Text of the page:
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How to avoid blunders in chess - part one

by Dereque

More than anything, chess games are decided by tactical mistakes and blunders. We’ve all had the terrible experience of achieving a “crushing” position after a long drawn-out battle only to blow it in one single move due to a blunder – a colossal oversight.

In my experience with teaching students and improving my own game, eliminating or drastically reducing such colossal mistakes constitutes a huge part of chess mastery – an enormous step forward.

The causes of blunders

The favored explanation for blunders is a “lapse of concentration” – and while this may be true it is almost always only half of the story. Think about your mental state before making a blunder. If you’re honest, you won’t be able to demonstrate that you were clearly less concentrated at that moment than you were at other stages of the game. You weren’t falling asleep, checking out an attractive person, or balancing your checkbook. You were probably engaged in exactly the same behavior as you had been the whole time – thinking about the position. So what is this mysterious lapse of concentration?

In chess, a lapse of concentration is usually preceded by a heightened emotional state of some kind. Probably the most notorious emotional state is to be just around the corner from victory. How many times has it happened? You are close to realizing a plan, a kingside attack, eliminating the opponent’s forces, and it is at precisely this moment that you suddenly … drop a piece, drop a queen, mate in one, or you deliver stalemate! I have found from a thorough investigation of my own games and my experience with students that a huge percentage of blunders come just after a feeling a self-satisfaction or excitement.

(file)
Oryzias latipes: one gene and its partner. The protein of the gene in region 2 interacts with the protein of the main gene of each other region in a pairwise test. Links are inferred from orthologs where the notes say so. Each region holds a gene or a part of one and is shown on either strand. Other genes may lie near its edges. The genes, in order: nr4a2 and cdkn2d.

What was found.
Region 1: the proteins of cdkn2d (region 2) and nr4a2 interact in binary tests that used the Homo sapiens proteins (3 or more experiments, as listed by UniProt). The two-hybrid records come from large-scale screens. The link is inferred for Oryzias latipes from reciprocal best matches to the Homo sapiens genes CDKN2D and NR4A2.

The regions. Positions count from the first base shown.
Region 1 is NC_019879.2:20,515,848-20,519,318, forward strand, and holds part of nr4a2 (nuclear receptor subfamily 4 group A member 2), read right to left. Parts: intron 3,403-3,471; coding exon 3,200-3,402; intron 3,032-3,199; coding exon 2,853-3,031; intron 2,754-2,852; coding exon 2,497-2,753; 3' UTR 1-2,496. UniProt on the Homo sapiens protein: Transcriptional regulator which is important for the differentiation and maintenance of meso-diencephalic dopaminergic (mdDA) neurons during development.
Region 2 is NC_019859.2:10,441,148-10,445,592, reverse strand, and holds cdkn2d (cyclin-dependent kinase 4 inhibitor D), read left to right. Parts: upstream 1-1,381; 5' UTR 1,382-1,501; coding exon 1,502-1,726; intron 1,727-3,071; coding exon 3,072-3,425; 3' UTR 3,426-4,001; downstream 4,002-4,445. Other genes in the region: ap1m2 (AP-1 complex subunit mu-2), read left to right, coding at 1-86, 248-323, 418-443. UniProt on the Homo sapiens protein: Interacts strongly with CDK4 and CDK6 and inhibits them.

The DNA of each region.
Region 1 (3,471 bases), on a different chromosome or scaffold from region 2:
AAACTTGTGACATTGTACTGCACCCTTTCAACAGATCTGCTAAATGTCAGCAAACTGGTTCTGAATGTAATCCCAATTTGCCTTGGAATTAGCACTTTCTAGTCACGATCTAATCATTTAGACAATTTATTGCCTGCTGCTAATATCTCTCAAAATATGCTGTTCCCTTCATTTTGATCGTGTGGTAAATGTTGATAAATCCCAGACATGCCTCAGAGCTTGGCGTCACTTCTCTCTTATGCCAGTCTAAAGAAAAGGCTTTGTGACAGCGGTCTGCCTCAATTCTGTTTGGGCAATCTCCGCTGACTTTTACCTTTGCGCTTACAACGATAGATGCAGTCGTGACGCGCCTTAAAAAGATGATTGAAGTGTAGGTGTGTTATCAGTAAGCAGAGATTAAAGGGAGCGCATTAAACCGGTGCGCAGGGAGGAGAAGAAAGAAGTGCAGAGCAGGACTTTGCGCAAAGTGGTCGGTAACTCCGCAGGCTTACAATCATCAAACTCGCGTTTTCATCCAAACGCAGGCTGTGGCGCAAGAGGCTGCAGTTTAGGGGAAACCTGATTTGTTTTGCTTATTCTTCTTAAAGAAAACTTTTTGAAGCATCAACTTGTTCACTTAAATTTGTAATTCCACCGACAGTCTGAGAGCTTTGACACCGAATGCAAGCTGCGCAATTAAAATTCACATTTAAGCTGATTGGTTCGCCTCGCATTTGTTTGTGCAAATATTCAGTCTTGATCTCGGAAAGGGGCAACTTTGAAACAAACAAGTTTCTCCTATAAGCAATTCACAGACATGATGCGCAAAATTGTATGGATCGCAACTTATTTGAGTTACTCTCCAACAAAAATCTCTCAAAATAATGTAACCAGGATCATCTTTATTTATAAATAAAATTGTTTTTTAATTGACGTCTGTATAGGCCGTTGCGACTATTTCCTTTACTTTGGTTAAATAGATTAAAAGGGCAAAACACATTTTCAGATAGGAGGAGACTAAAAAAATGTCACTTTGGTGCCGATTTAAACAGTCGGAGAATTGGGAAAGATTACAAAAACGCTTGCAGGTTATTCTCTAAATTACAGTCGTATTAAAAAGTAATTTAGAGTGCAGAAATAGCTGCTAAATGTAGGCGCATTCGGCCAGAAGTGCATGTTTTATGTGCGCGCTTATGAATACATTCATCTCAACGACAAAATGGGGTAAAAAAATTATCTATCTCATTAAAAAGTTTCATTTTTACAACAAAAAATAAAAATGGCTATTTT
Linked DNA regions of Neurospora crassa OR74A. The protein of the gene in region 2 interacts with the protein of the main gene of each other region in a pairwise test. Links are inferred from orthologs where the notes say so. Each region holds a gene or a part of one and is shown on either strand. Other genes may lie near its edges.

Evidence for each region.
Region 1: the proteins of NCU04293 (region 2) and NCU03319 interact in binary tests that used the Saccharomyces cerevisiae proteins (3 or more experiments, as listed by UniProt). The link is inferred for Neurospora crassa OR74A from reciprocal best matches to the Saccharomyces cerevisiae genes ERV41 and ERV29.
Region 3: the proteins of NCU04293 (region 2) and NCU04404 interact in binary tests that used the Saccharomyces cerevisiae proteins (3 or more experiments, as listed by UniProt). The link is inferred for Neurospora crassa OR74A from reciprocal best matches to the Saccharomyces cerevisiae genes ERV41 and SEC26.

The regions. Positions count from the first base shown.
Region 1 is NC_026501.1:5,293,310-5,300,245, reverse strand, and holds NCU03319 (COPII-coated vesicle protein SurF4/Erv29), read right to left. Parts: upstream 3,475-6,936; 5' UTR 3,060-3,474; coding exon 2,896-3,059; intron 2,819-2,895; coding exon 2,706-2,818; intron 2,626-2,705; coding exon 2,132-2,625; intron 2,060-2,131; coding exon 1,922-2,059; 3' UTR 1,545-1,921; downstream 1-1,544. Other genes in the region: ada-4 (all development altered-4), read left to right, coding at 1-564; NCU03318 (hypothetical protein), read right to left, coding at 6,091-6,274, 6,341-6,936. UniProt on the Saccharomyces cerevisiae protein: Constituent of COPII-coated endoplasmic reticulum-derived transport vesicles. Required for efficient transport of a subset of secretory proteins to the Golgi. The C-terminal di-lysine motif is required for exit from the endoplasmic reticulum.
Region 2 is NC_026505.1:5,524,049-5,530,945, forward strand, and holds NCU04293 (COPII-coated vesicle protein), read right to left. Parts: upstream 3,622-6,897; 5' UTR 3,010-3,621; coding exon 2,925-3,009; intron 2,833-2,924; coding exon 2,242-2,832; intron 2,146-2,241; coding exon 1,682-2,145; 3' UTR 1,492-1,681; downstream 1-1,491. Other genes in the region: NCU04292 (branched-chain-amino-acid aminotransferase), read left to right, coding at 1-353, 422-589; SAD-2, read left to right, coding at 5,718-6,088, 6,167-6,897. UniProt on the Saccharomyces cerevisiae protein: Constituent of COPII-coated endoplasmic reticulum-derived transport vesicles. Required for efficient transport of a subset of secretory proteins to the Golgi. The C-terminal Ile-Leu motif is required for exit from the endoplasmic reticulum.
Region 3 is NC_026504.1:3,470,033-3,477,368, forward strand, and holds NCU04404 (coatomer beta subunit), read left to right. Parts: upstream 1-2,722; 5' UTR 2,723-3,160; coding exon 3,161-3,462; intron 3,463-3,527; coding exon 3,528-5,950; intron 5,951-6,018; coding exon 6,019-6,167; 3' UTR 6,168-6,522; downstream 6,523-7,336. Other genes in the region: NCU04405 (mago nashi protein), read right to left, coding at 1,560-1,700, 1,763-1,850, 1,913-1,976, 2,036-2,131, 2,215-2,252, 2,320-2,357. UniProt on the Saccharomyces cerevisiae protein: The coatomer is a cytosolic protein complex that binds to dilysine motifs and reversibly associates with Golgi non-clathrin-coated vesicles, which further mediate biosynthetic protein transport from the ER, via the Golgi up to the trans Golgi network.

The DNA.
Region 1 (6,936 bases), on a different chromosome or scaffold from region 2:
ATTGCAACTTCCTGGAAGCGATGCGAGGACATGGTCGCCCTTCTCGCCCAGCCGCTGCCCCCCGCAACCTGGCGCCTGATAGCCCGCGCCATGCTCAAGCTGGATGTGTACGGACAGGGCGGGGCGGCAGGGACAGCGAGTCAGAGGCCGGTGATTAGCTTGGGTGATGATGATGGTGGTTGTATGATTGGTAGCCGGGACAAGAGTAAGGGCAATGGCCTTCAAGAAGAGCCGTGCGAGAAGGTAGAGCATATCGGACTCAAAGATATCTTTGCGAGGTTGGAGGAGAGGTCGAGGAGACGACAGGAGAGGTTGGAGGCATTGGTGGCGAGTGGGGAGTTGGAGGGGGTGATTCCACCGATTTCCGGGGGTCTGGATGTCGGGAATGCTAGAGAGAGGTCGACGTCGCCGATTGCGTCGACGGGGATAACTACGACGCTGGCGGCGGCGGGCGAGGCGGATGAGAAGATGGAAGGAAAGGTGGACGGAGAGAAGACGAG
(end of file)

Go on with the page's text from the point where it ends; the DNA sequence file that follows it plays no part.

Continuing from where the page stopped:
If you have some games of your own stored in a database, review those ghastly blunders. And think about what I’ve just suggested. You may also find that the vast majority of your blunders don’t happen in balanced positions where there is still everything left to play for – on the contrary, they often come when you’re sure of victory, or have just equalized against stronger opposition, or are very close to realizing an intention. You probably make very few blunders during the initial phases of a game which are tense and require an obvious degree of concentration.

In the next article, we’ll develop the idea of how to reduce this kind of error.

Another more obvious reason that blunders occur is having insufficient skill at tactics and combinations. Many texts admonish us that nothing, absolutely nothing, can compensate for a lack of tactical ability – and this is true. Dvoretsky mentions this important point in his book Training for the Tournament Player as does Alexander Kotov in his book Play like a Grandmaster. Fortunately, this is an easy problem to correct over time since it mainly comes down to solving tactical puzzles on a regular basis. Visit for a low-cost program (which offers a free version) with hundreds of tricky puzzles taken exclusively from recent games.

A final cause of blunders which is actually quite related to the first is a failure to fully take in the position and its strategic components. While playing a game of chess your task is very simple (though not easy). You must constantly try to penetrate the position at hand through strategic thinking, calculating, guessing the opponent’s intentions, and keeping your mind clear and sharp. You should devote yourself to these tasks during the course of the entire game and try to keep the minimum amount of tension in doing so. The more you penetrate the position (ask questions about it, calculate some interesting variations, etc.) – even while your opponent is pondering his next move – the less you will blunder. Blunders are often related to overlooking some basic strategic component of the position – failure to fully appreciate for example, that the opponent has a bishop on an awkward square – and then moving your queen right in the line of fire (for example)!

Stay tuned for the second segment of this article, where will discuss what actions you can take to reduce or eliminate blunders.

27 August 2009
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